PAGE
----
In the past year, concern over privacy online has increased exponentially. But unfortunately, that doesn’t mean Internet users are making themselves (ourselves) more secure. Instead, most users appear to have ignored security issues, while panicking over privacy concerns. For example, I’ve met people who zealously check their Facebook privacy settings, and yet use the same password for all of their bank accounts, email accounts, and web apps. I’ve seen otherwise intelligent people click unknown links and download unknown apps, all the while priding themselves on staying away from social media. None of this would matter, except that the misinterpretation of “privacy” meaning “security” may result in users leaving themselves open to security threats.
In short, Gotham city believes they’re safe, but it’s up to us in the UX world to keep them secure.
Privacy is an issue – I’m not disputing that. Users want reassurances that the sites they are visiting won’t sell their email addresses to spambots, share their 21st birthday photos with their boss, or let strangers know when they’re away on vacation. To some extent, this bleeds into security – no one purposely uses a password that might give a stranger access to Facebook or an untrustworthy friend access to their emails.
Best practices around privacy settings are complex and interesting, because privacy is about two things:
- Creating an aura of safety
- Saving users from their own stupidity
We can accomplish both with one modal window that asks “are you sure you want to send/post/share this?” or we can incorporate “privacy settings” and “undo” buttons and all sorts of other filters and reminders that we’re looking out for our community. There are numerous best practices around privacy settings – because at its heart, providing a sense of privacy is about building trust.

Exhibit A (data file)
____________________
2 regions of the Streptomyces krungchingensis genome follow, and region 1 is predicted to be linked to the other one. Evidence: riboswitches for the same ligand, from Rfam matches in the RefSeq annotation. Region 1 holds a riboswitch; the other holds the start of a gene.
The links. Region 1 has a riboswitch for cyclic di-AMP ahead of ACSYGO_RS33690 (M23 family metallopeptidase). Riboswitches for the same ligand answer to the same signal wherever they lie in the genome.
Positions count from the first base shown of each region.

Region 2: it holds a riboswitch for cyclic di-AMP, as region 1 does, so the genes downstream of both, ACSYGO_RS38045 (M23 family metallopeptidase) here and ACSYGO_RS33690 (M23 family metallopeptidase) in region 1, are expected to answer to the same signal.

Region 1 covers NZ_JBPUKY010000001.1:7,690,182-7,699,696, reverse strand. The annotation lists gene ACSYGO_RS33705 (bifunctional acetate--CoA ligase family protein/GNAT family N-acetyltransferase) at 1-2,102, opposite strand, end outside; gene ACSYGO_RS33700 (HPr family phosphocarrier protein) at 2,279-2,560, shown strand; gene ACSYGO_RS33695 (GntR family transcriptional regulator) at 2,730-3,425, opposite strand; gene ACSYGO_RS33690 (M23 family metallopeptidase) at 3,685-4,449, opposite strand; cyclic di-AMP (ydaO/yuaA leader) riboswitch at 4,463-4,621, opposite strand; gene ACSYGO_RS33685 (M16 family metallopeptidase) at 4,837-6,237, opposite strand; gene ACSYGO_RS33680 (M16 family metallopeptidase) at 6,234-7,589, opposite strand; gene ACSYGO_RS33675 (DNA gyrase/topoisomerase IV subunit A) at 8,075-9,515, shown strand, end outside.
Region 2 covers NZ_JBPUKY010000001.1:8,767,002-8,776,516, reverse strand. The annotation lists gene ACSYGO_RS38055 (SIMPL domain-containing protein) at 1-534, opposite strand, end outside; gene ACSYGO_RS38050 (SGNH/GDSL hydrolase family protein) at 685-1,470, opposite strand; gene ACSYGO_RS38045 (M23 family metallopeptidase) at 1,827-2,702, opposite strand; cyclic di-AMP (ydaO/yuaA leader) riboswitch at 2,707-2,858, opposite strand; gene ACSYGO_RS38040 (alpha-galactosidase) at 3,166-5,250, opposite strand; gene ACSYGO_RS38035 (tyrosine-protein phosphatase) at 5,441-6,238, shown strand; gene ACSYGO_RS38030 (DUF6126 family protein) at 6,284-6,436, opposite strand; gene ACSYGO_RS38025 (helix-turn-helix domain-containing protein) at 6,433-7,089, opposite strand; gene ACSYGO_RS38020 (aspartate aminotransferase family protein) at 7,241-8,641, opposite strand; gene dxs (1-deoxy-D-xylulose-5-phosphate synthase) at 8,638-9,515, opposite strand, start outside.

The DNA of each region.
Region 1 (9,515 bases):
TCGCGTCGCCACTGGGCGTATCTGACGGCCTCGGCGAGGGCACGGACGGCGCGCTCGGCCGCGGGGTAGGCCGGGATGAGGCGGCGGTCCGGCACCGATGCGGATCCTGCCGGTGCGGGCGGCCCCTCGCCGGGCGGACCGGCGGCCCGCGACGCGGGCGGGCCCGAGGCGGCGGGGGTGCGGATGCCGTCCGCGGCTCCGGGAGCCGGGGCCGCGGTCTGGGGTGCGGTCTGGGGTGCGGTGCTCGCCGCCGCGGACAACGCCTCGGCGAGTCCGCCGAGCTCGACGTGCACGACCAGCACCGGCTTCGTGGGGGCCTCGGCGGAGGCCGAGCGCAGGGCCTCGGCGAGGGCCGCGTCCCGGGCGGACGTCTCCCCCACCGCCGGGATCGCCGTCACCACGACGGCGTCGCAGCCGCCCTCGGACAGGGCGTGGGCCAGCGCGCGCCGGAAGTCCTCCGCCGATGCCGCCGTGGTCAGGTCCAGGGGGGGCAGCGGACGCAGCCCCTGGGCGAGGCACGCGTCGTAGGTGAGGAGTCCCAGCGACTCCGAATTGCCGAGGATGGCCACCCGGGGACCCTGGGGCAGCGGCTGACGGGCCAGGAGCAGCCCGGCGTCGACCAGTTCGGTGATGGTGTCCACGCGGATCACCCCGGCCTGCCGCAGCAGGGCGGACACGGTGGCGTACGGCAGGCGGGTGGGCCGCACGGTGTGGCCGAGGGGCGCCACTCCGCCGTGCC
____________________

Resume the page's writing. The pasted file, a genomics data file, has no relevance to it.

On the other hand, actual security isn’t about trust.
Setting up secure systems
Mary Higgins Clark writes murder mysteries. In her stories, there are often two prospective love interests. One is awkward and suspicious, the other charming and trustworthy. Ultimately [SPOILER ALERT] the charming and trustworthy man turns out to be a murderer, where the awkward and suspicious-seeming man is good at heart, reliable, and there to save the day.
Unfortunately, like the two love interests, our websites will be judged by how charming and trustworthy we appear, and not necessarily by how secure we actually are. But ultimately, if we are charming yet unsecured, we will get hacked, and users will leave. If we are suspicious yet secure, however, users won’t stick around long enough to find out how trustworthy we really are. There are far too many other potential suitors courting our prospective audience.
So how can we ensure that users feel safe in spite of all the hackers out there?
We focus on ensuring their privacy. We build their trust. And we don’t skimp in simultaneously building secure programs, protected to the best of our abilities.
Read more about internet security and privacy: